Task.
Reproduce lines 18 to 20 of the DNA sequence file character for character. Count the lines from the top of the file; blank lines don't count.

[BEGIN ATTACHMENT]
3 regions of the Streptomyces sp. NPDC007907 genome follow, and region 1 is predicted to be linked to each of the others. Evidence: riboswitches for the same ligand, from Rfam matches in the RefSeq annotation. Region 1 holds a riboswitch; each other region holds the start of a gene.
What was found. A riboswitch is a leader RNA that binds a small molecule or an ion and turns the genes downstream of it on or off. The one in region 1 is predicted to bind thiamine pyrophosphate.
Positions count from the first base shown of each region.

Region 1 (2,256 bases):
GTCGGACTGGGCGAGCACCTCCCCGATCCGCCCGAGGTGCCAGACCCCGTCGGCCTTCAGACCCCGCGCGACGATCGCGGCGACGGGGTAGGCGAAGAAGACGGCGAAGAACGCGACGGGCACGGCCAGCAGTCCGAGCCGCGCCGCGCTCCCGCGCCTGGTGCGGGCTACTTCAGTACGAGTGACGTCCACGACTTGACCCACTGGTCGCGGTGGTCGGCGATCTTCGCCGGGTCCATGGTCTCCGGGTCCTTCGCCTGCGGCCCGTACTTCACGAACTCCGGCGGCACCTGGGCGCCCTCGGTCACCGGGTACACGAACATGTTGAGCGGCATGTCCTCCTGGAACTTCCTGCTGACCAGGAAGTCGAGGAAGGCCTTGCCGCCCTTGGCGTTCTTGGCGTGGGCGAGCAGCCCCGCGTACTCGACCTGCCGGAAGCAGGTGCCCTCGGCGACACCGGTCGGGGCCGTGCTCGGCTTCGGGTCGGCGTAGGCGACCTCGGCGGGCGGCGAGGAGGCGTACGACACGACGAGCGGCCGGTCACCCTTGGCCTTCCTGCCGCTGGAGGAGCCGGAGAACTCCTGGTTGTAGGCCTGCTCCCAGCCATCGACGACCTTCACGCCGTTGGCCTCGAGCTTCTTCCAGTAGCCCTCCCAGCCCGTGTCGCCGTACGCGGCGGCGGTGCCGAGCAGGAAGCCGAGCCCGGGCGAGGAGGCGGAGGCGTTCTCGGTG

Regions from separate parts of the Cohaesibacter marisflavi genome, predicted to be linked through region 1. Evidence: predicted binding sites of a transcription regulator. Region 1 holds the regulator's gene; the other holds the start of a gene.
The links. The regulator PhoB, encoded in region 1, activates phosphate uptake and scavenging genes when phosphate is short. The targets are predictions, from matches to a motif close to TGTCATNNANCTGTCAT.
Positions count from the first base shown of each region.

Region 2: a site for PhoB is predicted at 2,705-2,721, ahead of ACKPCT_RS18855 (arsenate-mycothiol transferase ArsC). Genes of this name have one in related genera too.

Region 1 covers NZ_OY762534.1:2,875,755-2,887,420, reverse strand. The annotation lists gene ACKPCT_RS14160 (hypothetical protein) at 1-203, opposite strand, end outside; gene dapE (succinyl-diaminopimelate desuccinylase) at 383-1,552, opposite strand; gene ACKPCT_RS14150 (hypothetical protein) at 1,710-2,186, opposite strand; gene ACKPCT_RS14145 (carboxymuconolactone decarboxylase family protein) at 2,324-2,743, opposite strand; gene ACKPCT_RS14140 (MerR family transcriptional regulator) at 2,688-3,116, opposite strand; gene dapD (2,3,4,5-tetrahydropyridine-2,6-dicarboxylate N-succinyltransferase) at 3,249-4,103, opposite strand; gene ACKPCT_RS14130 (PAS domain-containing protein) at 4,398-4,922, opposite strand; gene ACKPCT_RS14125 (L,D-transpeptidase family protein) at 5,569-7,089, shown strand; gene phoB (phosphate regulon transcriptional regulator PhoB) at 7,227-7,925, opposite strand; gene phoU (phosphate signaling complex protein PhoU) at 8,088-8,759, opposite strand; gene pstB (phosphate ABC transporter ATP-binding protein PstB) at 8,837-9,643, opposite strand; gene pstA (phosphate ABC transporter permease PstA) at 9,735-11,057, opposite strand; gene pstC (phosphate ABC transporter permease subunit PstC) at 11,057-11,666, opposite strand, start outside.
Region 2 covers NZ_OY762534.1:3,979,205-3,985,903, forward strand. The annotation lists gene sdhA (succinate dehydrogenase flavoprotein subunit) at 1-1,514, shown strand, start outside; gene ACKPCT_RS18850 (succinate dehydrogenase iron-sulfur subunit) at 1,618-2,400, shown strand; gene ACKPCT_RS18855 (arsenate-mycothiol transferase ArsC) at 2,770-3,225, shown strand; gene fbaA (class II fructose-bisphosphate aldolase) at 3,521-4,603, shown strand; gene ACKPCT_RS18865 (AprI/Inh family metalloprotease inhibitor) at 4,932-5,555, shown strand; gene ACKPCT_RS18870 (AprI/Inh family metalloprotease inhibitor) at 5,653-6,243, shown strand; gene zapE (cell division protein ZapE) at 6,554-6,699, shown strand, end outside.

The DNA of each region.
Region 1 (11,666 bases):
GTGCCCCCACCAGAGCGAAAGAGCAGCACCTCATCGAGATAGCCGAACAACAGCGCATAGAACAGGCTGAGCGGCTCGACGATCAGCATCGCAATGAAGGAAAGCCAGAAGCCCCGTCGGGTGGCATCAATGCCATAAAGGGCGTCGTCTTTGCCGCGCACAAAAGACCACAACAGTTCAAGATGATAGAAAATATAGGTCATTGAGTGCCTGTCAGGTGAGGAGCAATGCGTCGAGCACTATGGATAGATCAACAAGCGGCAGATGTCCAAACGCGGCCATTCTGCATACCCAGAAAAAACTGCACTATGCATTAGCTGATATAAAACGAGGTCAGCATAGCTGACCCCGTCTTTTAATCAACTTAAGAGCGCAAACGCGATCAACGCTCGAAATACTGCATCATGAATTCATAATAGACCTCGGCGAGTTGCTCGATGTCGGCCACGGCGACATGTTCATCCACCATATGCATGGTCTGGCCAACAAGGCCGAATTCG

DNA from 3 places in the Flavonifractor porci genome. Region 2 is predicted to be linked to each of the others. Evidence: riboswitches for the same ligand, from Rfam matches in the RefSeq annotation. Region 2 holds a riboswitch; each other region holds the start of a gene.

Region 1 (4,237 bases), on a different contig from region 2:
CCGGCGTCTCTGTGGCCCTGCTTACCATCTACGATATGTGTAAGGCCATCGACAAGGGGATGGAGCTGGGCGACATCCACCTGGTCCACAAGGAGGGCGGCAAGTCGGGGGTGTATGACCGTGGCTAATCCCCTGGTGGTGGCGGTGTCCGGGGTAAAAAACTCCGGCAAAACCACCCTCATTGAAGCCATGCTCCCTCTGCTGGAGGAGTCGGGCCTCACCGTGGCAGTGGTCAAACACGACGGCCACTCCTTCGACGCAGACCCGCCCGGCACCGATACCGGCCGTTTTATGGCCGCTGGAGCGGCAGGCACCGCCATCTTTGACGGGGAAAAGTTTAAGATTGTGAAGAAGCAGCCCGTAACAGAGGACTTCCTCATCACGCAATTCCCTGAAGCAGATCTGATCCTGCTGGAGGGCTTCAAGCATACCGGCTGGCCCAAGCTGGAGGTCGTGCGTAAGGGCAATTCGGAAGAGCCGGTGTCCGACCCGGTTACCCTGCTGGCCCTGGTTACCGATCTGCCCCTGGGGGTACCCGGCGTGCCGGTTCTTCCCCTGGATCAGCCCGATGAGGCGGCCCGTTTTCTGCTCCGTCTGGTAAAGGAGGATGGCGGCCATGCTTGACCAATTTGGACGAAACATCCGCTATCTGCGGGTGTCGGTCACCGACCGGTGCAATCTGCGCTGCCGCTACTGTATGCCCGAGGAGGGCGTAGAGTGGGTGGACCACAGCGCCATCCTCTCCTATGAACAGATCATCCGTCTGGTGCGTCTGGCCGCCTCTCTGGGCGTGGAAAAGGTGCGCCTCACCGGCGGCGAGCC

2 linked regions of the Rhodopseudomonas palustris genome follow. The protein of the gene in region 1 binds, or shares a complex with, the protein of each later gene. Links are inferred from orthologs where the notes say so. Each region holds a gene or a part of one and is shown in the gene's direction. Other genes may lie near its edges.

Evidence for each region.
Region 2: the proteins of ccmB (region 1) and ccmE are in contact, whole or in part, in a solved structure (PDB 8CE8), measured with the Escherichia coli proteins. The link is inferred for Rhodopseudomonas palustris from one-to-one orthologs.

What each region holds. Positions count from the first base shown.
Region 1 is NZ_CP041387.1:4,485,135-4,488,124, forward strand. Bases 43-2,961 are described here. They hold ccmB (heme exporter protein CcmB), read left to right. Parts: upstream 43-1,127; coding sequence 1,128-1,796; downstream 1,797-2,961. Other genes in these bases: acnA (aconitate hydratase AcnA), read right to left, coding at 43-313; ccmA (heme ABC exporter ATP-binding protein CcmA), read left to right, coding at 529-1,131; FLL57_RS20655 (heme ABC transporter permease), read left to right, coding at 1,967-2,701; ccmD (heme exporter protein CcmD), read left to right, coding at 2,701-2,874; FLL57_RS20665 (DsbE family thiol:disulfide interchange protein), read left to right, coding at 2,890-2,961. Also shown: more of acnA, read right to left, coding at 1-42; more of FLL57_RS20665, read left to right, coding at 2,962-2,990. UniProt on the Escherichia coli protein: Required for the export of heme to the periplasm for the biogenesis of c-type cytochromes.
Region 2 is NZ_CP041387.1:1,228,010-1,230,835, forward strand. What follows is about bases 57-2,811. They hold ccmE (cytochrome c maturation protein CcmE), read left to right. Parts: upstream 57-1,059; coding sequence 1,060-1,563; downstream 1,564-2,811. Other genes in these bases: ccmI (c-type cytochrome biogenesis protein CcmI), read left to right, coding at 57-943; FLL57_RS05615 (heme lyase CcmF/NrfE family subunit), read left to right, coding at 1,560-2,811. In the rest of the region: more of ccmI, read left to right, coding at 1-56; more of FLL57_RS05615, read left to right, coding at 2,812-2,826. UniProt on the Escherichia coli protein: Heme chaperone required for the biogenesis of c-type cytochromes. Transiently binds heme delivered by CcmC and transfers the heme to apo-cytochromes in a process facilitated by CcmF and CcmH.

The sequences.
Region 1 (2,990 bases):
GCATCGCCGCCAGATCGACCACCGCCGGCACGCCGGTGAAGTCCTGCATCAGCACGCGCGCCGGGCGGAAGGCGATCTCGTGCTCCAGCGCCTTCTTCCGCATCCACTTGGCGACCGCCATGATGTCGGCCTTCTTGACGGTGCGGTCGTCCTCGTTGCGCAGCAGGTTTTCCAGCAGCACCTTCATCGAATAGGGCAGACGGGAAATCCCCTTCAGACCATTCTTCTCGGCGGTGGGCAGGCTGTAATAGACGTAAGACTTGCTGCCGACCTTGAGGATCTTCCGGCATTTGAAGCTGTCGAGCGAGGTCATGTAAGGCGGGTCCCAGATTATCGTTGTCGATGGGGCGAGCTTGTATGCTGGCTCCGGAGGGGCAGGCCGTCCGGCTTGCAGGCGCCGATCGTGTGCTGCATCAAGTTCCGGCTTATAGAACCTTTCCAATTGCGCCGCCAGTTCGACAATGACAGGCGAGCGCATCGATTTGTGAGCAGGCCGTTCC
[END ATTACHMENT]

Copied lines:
2 linked regions of the Rhodopseudomonas palustris genome follow. The protein of the gene in region 1 binds, or shares a complex with, the protein of each later gene. Links are inferred from orthologs where the notes say so. Each region holds a gene or a part of one and is shown in the gene's direction. Other genes may lie near its edges.

Evidence for each region.
Region 2: the proteins of ccmB (region 1) and ccmE are in contact, whole or in part, in a solved structure (PDB 8CE8), measured with the Escherichia coli proteins. The link is inferred for Rhodopseudomonas palustris from one-to-one orthologs.